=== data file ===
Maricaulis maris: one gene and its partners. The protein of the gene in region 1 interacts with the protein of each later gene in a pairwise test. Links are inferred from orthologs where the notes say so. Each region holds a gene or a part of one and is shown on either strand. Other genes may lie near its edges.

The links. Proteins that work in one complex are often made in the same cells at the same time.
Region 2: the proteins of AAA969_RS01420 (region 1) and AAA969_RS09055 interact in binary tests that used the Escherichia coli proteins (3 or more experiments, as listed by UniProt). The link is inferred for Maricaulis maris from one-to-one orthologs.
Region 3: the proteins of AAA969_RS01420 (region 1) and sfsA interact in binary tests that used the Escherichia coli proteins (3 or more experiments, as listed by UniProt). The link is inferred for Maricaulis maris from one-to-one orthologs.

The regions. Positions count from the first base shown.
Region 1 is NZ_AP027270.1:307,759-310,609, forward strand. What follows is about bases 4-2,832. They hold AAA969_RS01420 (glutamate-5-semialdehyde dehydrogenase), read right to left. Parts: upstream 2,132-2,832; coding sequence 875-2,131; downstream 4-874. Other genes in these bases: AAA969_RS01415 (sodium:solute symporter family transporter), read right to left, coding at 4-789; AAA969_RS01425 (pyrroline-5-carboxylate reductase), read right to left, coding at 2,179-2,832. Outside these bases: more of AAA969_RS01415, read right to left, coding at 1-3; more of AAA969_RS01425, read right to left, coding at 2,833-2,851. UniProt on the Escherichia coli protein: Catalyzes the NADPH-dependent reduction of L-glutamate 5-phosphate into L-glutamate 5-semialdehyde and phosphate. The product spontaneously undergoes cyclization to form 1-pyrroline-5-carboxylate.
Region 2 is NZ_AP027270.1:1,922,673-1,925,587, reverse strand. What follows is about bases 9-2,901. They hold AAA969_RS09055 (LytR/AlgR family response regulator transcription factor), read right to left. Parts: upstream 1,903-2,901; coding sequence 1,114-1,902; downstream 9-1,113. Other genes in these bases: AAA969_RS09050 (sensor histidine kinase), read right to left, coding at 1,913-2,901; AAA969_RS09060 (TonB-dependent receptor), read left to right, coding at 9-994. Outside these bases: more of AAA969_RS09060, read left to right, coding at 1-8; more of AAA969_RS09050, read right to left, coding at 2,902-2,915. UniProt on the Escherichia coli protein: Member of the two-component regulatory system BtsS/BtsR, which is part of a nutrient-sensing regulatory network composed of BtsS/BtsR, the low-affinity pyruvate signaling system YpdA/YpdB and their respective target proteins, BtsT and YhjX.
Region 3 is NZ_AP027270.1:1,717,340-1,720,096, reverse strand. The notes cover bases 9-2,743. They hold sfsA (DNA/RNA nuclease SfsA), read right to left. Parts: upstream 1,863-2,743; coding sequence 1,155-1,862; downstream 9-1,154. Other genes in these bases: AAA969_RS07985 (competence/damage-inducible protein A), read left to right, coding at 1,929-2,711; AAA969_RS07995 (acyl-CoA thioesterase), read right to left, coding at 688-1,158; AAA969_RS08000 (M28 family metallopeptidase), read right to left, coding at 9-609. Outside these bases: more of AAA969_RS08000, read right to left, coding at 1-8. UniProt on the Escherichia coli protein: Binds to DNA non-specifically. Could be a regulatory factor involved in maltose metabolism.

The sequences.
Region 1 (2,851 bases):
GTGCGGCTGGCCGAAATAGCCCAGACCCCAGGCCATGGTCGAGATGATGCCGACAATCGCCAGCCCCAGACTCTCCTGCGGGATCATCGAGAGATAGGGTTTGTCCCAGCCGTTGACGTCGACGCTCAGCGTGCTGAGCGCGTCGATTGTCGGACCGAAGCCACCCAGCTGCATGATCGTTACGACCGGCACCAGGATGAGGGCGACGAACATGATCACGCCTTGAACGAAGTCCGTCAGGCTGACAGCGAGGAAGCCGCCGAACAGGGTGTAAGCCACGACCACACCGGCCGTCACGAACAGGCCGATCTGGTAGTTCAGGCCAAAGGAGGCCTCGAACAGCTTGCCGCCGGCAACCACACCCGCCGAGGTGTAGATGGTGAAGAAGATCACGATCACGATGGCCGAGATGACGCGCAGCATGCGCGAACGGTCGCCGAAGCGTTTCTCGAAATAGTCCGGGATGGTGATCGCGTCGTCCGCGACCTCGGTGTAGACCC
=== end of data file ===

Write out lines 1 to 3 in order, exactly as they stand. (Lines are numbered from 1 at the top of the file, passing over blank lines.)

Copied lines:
Maricaulis maris: one gene and its partners. The protein of the gene in region 1 interacts with the protein of each later gene in a pairwise test. Links are inferred from orthologs where the notes say so. Each region holds a gene or a part of one and is shown on either strand. Other genes may lie near its edges.

The links. Proteins that work in one complex are often made in the same cells at the same time.
Region 2: the proteins of AAA969_RS01420 (region 1) and AAA969_RS09055 interact in binary tests that used the Escherichia coli proteins (3 or more experiments, as listed by UniProt). The link is inferred for Maricaulis maris from one-to-one orthologs.